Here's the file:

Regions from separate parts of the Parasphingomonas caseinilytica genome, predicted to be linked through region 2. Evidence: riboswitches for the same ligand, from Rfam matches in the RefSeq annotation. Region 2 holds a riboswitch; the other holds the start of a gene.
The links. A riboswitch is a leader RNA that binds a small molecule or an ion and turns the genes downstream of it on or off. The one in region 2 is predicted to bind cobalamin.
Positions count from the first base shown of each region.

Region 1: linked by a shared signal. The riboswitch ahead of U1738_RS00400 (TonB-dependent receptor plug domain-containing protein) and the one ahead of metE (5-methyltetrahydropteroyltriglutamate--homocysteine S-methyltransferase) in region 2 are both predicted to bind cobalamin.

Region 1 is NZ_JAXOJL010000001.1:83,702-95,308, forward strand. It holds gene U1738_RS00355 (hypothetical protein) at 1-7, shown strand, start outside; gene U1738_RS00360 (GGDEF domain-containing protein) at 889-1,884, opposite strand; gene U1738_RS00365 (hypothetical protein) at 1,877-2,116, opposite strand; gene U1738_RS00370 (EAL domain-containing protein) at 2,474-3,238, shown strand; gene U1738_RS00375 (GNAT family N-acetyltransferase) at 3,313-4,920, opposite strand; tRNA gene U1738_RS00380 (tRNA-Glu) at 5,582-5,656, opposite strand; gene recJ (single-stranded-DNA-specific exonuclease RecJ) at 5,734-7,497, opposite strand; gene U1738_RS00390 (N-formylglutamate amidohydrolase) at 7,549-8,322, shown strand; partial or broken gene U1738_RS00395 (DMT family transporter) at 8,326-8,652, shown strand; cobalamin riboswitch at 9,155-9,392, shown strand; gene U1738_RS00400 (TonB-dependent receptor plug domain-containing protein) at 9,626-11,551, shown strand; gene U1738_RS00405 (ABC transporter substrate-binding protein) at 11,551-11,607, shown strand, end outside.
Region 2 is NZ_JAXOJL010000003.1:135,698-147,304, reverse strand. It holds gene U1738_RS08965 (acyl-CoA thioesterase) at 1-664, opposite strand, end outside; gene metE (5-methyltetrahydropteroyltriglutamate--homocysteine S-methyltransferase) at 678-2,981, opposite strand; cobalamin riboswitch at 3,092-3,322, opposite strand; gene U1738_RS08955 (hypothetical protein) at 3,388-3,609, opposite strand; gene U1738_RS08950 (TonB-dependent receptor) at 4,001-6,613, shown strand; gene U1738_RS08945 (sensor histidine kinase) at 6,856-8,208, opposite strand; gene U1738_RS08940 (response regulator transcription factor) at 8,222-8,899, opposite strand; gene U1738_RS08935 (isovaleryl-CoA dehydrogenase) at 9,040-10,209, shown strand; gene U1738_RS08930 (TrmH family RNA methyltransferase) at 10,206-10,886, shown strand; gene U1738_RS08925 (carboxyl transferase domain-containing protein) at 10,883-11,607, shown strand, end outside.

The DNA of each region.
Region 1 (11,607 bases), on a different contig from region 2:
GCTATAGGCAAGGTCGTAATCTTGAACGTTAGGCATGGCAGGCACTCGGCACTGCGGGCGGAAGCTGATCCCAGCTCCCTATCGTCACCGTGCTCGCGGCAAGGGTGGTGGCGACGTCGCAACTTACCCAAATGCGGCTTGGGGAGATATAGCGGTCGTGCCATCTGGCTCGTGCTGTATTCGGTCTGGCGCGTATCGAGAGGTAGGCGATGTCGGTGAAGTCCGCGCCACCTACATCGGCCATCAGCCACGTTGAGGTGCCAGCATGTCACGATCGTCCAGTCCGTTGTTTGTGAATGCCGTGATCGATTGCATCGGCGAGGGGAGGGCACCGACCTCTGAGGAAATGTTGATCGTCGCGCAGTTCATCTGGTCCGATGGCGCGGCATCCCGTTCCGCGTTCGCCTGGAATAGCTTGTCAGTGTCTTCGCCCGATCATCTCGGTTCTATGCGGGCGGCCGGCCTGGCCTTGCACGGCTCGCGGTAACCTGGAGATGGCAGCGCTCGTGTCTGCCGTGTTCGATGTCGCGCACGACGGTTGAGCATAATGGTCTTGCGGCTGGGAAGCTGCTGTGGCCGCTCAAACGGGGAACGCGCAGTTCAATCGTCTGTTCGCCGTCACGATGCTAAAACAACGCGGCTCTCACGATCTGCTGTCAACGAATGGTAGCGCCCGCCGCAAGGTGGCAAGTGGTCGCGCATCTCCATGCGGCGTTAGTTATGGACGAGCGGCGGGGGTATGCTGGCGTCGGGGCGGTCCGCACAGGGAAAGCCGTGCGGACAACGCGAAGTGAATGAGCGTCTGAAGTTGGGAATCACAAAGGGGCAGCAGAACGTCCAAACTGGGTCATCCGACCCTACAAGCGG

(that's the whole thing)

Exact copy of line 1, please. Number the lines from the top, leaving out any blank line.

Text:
Regions from separate parts of the Parasphingomonas caseinilytica genome, predicted to be linked through region 2. Evidence: riboswitches for the same ligand, from Rfam matches in the RefSeq annotation. Region 2 holds a riboswitch; the other holds the start of a gene.